SEPTEMBER 13, 2060
SOMEWHERE BETWEEN MARS AND JUPITER
Spinning, tumbling, rolling against a lightless backdrop, the Torie ships approached. Bare sunlight struck the fresh paint on their hulls and begat a million angry colors, arranged into shapes and slogans to savage the human eye. In the vast darkness of interplanetary space, the ships would be invisible until they reached their target.
It had begun a week ago. Seven days, one hundred and sixty-eight hours, over six hundred thousand individual seconds for vaporous thoughts to condense into irrevocable resolve. It takes the human brain only a fraction of a second to react to intense stimuli -- fear, hatred, pain -- and once a motivation, no matter how irrational, has been jolted into being, the rest follows easily.
Samuel-Rosenthal Swebedlus Gregory had not been the most beloved President in the history of the new United Nations, but his assassination had shocked the world. For forty-three years, the UN Security Council had said that the crime was unsolvable. It was the greatest lie in human history.
Seven days ago, the Chief Investigator of UNIA Open Section -- code name "Gandalf" -- had allowed Kyle-Bartelt Blue Jemison to destroy that lie. The UN would never be able to offer proof that a conspiracy against the Torus did not exist, but Gandalf believed he could show that if such proof did exist, it would already have been found. He thought he could change the course of a river with a handful of pebbles.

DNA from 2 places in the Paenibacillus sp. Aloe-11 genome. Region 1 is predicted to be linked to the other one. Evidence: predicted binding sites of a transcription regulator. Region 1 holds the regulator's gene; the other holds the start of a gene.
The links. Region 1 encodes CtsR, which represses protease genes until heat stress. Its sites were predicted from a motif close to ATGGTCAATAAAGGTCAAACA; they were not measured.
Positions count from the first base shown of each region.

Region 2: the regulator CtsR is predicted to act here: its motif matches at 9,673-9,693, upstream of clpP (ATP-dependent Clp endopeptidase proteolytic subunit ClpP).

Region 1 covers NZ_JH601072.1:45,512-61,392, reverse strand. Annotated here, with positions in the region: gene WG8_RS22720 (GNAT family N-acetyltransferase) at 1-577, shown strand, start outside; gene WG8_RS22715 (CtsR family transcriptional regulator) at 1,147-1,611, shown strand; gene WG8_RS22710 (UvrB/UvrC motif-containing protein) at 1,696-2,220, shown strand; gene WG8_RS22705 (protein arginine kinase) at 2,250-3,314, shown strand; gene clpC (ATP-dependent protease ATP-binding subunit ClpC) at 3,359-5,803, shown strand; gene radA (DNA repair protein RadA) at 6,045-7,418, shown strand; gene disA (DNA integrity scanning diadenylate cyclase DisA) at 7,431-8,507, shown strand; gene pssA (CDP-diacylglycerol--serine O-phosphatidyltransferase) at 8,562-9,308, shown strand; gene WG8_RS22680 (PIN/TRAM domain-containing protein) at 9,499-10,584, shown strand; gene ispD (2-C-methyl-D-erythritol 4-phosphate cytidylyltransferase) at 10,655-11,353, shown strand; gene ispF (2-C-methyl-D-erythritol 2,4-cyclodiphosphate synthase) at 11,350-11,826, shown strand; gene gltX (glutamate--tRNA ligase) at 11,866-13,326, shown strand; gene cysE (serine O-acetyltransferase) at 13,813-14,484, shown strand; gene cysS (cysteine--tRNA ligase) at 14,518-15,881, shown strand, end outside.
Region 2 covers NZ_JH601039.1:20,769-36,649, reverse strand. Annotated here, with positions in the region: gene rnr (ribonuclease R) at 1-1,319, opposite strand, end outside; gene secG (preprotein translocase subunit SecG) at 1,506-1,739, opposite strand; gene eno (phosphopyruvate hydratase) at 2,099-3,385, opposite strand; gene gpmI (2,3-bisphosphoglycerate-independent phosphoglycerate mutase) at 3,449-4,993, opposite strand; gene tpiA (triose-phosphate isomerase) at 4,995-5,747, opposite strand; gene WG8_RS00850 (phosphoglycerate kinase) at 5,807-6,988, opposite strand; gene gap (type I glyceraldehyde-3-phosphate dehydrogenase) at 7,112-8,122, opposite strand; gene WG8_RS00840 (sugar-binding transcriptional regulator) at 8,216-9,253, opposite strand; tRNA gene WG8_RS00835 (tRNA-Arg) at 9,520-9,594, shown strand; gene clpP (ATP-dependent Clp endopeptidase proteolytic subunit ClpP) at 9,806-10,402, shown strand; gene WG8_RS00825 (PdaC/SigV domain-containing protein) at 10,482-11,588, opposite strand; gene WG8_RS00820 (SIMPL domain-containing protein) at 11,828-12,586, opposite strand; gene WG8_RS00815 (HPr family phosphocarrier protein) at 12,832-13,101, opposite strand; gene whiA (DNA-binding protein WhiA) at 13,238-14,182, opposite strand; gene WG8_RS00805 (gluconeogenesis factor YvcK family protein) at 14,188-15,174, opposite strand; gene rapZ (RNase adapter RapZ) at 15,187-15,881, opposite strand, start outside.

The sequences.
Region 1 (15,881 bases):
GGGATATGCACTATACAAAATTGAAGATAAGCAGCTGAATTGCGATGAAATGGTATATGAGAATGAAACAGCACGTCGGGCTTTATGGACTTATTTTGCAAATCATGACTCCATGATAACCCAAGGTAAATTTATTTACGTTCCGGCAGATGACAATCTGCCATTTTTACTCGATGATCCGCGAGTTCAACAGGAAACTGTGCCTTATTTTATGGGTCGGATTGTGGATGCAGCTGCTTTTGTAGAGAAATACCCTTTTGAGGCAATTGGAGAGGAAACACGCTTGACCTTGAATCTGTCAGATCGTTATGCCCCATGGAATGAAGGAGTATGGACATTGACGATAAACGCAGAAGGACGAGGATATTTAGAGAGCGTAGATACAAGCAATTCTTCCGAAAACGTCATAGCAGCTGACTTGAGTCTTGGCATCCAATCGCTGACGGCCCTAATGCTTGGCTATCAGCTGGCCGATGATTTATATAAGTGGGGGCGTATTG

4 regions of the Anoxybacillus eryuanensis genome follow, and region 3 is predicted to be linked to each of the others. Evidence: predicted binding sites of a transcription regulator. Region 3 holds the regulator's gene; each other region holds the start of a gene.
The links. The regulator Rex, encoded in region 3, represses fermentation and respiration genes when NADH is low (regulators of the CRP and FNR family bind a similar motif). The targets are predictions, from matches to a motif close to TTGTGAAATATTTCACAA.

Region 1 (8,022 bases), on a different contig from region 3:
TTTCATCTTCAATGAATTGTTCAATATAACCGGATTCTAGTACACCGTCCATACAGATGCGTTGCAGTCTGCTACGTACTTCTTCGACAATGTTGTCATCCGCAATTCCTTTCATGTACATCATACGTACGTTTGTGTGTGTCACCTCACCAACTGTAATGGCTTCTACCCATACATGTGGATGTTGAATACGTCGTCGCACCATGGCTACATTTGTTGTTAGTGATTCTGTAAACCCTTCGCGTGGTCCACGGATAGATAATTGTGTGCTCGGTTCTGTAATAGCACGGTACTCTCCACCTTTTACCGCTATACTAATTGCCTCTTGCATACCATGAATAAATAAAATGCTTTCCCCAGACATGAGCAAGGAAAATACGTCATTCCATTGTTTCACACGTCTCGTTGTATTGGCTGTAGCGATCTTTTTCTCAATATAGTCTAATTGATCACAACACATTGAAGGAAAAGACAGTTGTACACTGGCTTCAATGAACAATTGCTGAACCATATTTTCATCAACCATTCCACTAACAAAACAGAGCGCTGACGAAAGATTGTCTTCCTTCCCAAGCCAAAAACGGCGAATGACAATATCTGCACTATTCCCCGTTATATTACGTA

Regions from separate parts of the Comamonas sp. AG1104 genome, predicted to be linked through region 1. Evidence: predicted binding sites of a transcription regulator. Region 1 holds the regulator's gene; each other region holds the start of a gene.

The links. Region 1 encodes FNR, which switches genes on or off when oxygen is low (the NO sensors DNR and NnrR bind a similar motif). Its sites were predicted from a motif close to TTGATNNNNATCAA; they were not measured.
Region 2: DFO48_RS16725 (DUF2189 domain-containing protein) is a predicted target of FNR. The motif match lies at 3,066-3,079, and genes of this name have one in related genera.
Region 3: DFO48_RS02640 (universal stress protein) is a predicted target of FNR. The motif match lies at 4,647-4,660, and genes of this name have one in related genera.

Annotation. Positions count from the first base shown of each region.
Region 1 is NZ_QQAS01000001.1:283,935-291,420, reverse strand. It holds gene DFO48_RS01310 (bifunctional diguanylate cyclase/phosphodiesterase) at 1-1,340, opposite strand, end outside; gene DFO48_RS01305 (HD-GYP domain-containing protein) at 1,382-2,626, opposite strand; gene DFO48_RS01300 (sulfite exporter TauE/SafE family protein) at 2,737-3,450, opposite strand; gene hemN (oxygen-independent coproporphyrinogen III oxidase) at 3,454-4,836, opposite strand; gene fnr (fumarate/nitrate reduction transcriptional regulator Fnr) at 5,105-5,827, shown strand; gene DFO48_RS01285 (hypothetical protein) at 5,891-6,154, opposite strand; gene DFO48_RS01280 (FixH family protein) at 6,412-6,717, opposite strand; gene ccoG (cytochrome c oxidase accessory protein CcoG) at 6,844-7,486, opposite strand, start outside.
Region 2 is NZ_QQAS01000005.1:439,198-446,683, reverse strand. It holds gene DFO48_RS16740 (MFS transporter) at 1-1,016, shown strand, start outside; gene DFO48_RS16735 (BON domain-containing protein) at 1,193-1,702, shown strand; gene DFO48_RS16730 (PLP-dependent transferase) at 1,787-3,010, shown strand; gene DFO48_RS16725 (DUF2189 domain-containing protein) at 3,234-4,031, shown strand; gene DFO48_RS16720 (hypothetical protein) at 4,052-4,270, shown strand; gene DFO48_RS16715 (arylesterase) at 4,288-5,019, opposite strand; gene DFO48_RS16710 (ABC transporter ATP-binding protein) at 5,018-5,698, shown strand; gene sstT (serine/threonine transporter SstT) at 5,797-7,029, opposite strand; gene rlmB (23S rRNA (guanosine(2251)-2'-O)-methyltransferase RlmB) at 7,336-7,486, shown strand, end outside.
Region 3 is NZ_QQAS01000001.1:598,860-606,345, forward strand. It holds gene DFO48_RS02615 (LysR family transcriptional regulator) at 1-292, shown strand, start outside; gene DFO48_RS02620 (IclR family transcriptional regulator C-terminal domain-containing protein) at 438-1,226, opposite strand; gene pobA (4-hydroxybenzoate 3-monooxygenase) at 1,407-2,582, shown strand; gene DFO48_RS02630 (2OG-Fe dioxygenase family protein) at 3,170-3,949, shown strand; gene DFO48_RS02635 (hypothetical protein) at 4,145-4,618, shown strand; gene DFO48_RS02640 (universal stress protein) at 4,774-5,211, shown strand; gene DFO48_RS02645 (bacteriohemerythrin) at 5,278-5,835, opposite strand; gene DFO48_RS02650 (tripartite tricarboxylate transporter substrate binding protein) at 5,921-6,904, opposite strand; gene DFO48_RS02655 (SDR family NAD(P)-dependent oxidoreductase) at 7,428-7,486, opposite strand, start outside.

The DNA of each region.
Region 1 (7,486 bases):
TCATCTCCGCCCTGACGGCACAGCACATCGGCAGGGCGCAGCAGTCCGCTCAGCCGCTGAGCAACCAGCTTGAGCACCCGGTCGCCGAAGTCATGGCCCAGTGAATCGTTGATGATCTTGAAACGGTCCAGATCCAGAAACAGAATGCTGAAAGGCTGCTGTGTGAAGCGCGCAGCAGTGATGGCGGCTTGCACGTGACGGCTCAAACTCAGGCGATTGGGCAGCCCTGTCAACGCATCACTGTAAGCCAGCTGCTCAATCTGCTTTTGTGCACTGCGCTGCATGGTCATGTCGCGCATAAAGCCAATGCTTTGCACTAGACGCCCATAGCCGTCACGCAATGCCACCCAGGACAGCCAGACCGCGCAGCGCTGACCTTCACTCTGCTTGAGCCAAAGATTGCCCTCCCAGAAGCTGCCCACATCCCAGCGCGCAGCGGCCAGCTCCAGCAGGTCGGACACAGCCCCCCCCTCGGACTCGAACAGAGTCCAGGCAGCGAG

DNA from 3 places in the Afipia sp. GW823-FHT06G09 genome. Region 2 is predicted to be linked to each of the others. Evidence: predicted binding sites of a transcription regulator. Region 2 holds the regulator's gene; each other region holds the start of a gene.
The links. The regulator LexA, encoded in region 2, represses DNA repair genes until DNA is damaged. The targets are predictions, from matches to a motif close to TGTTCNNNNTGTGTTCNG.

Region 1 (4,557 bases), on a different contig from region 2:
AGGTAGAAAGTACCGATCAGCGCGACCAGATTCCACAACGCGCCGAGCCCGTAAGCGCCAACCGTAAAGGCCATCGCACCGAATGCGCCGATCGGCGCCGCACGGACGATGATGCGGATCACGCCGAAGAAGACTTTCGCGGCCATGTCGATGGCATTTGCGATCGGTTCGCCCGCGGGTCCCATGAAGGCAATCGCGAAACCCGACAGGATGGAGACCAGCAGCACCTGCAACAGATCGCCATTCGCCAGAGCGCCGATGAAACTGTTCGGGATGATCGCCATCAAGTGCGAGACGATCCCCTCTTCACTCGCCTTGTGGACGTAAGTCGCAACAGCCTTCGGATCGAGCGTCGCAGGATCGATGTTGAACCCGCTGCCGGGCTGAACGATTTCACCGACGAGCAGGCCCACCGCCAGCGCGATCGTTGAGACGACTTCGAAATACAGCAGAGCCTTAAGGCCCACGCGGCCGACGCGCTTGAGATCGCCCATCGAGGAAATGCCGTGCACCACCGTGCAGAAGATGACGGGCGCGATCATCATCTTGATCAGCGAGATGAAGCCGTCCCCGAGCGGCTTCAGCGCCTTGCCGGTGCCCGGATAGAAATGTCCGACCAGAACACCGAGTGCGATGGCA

The magnitude of his failure would now become clear.
Ghostly images faded in and out of Europa Station's radar perimeter, sometimes one ship, sometimes many. The attacking Tories included the engineering team who had designed and built the station's main sensor array. They knew what wasn't in the operations manuals.
The UNSF monitoring officers at Europa had only spent four weeks working with the new radar system. They wrestled with software band pass filters, pushing luminous graph lines back and forth on their monitors, for twenty minutes before realizing there was a trap door into the computer.
Ten minutes later, Europa Station's sysadmin, dripping wet and wearing a garish purple bathrobe, had secured the computer and reset the sensor hardware. An irregular sphere of yellow blobs -- the color indicated unidentified objects -- solidified inside the radar hollow, centered around Europa, shrinking rapidly. Every person in the control center knew what the computer did not: this mob was hostile.
As a tide of red light flooded the room, the station commander ordered the communications officer to send out a general distress call. A synthetic fog of electromagnetic radiation strangled the transmission before anyone heard it.
The mob had planned well. Nearly half of the attacking ships were unmanned, and continued accelerating until they obliterated themselves against the station in filigreed showers of sparks and metal. The communications tower disappeared first, sheared off by a robot loneboat moving at nearly ten percent of lightspeed. Next to vanish was the radar dome, followed by the defense satellites, then the rotation thrusters. Half of Europa Station had been torn away before the manned Torie ships decelerated to maneuvering speeds.